CHECKING IN ON CHINA
Matthew Cox has been in Shanghai since June – recruited by us to set up a new care home to international standards.
The home is due to open in just over a month’s time, and so far, he’s on track. He’s already recruited a deputy manager and six nurses and - if you happen to be an Englishman in China - two walking pieces of gold dust: his business assistant, Anderson, and his translator, Jinlan.
Matthew freely admits he would have been lost without Anderson. He’d have had enormous trouble finding his flat and negotiating his rent. He feels sure he’d be paying much more if he’d been left to his own devices. Shanghai, he was surprised to discover – with its metropolis of gleaming towers, bright lights and international business – might look like Singapore or Hong Kong, but it certainly doesn’t communicate like either of them. It’s hard to find English speakers, and the cab drivers he hails have a frustrating habit of driving away with a shrug, a shake of the head and an apologetic ‘no English!’
“That’s pretty stressful,” says Matthew, and is the main reason why he found himself thinking twice about going out in the evening.
After a couple of months of panicking about how to get home from the city centre on a fairly regular basis, Matthew’s now got a few tricks up his sleeve. He has his address, in Chinese, as the screensaver on his phone. And, in case that’s not enough - bearing in mind the housing development where he lives is confusingly enormous, with some ten thousand densely packed dwellings - he keeps in his pocket a written copy of the name of his local subway station, “so they can at least drop me off there’.
Despite the language barrier, he’s managed to find a bit of a social life. It comes mainly in the form of Chan, an equally new visitor from Malaysia, who lives opposite and joins him regularly for evening walks or dinner in their local restaurants. Chen is also fluent in Chinese and regularly orders food online for Matthew, who once tried to order a pizza – and ended up with two, along with a bag of fruit.
In addition, there’s a small group of North American ex-pats who gather for evening drinks outside the shop near his apartment, but, he points out, “they’re not ‘come round’ mates, they’re just people to walk over and chat to”. The shop, which Matthew shows us on Skype by pointing his phone out of his window, is brightly lit and looks like any convenience store. It’s well stocked – but, like all the grocery stores he’s visited so far (including a branch of Tesco!), there are two strange but notable omissions: painkillers and Viakal.
Language and social life aside, Matthew says he’s finding the experience positive. Daytimes at work are still a matter of creating brochures and putting policies and procedures in place in time for the opening, but food is plentiful and cheap – especially if, like him, you’d rather live like a local than have the expensive off-the-peg existence of an international business traveller. He eats out every evening, and confesses to not having a single saucepan in his apartment.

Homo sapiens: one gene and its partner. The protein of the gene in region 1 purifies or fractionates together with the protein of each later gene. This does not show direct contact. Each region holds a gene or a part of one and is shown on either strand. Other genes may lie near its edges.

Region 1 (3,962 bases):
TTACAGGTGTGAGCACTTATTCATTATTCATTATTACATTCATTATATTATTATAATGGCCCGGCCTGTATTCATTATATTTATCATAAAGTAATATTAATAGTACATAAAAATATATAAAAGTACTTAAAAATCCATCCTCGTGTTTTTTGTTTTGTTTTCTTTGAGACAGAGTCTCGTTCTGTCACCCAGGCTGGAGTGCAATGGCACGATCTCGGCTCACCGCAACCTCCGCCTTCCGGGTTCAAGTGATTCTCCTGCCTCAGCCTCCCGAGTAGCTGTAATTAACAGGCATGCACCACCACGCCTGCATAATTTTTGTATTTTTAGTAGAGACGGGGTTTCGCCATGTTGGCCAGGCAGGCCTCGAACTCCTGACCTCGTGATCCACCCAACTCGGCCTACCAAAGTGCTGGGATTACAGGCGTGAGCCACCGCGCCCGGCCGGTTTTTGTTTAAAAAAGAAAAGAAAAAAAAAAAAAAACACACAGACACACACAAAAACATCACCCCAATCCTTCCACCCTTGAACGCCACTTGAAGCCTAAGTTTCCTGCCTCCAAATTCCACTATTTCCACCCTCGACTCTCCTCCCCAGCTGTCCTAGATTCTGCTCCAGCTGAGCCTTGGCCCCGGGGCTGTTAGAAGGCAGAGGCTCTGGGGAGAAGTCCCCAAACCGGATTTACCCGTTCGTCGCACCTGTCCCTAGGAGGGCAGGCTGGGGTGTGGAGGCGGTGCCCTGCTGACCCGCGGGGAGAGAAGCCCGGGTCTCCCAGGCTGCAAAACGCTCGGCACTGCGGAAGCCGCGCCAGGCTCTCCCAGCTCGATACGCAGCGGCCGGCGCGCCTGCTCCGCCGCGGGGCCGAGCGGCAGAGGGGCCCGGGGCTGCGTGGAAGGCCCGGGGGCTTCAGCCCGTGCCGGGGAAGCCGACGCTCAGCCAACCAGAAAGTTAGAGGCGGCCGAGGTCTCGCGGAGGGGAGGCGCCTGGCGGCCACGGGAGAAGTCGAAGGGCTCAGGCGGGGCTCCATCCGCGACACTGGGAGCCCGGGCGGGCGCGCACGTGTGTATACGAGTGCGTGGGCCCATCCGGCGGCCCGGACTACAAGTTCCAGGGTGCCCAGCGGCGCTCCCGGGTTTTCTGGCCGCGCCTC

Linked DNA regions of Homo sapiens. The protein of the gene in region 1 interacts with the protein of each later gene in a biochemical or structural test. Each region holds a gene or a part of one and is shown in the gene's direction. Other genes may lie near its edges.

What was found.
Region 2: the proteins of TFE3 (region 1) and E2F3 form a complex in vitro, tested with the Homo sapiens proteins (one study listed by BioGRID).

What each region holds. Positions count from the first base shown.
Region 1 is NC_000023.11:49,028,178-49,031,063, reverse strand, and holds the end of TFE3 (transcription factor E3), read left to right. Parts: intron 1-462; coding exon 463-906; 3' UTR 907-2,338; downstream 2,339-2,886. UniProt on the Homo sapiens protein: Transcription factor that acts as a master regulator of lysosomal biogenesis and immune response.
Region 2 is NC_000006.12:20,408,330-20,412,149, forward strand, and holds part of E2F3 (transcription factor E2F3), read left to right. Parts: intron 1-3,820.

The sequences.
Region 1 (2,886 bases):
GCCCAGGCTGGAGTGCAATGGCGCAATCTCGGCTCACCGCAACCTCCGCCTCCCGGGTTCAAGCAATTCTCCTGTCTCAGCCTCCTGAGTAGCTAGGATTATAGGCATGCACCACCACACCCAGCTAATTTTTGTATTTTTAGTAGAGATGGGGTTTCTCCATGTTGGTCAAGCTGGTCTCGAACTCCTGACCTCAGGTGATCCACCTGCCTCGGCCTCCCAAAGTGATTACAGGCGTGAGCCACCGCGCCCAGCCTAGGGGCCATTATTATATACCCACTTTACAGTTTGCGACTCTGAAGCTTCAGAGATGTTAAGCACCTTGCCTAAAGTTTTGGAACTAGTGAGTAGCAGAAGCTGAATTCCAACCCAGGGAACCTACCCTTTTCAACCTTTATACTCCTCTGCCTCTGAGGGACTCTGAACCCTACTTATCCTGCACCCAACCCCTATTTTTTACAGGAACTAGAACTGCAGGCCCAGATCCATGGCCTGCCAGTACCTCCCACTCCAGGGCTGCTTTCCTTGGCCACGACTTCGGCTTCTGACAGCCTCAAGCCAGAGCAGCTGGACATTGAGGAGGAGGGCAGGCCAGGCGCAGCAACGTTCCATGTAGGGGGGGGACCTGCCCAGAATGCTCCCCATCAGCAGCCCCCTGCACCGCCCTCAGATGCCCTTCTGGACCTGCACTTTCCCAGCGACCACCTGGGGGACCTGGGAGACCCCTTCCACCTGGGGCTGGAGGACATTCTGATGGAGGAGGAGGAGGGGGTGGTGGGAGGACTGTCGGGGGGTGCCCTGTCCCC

“You don’t need to cook”, he laughs, “when a bowl of noodles and a beer cost you about three pounds in total.”
Even then, you don’t need any cash. Hardly anyone uses it. Whether you’re buying a drink at a bar, a basket of groceries, a serving of fried rice or a subway ticket, it’s all done via an app on your phone, which is linked to your card.
From a nursing point of view, Matthew’s observations are interesting. Not a single care home he’s visited has a locked door or entry system – and there’s very little in the way of care plans or documentation.
“On reflection”, he muses, “nurses here spend all their time with the residents, whereas we in Britain have become so paper-focused that some nurses don’t really nurse anymore”.
He’s also loving the weather. It’s 35 Celsius every day and people cycle around on the thousands of bikes provided, for free, by the local authorities. All you have to do is find a bike, unlock it (via, an app – of course) and hop on.
So, apart from not being able to clean the lime scale on his shower or grab a pack of paracetamol outside normal hours, what does he miss? He answers without a moment’s hesitation:
“British TV, Google, a mix of people - and free flowing conversation. And, of course, the boys, Nathan and Jack, and their babies”.
The language issue, he says, is much bigger than he expected, to the point that “you hear an English voice, and you find yourself latching onto that person just for the sake of having a normal conversation.”
Matthew is due home in St Neots for a short visit before the opening. Will he be tempted to stay, even for a second?
“Absolutely not. Friends at home keep sending me job opportunities they see on LinkedIn, but I’m nowhere near ready to move on yet”.
When pressed, he reveals there are one or two extra items which will find their way into his luggage when he returns to China: coffee – “it’s way too expensive over here, almost a tenner a packet”, body spray – “I just can’t seem to find it anywhere” and some CDs.
True to his saucepan-free lifestyle in either country, the first thing he wants to order when he arrives in England is steak and chips – and the next morning he’s going out for a bacon sandwich:
“I love noodles and rice, I really do. But when a friend sent me a picture of a big fat fry up the other day, I could have eaten my phone.”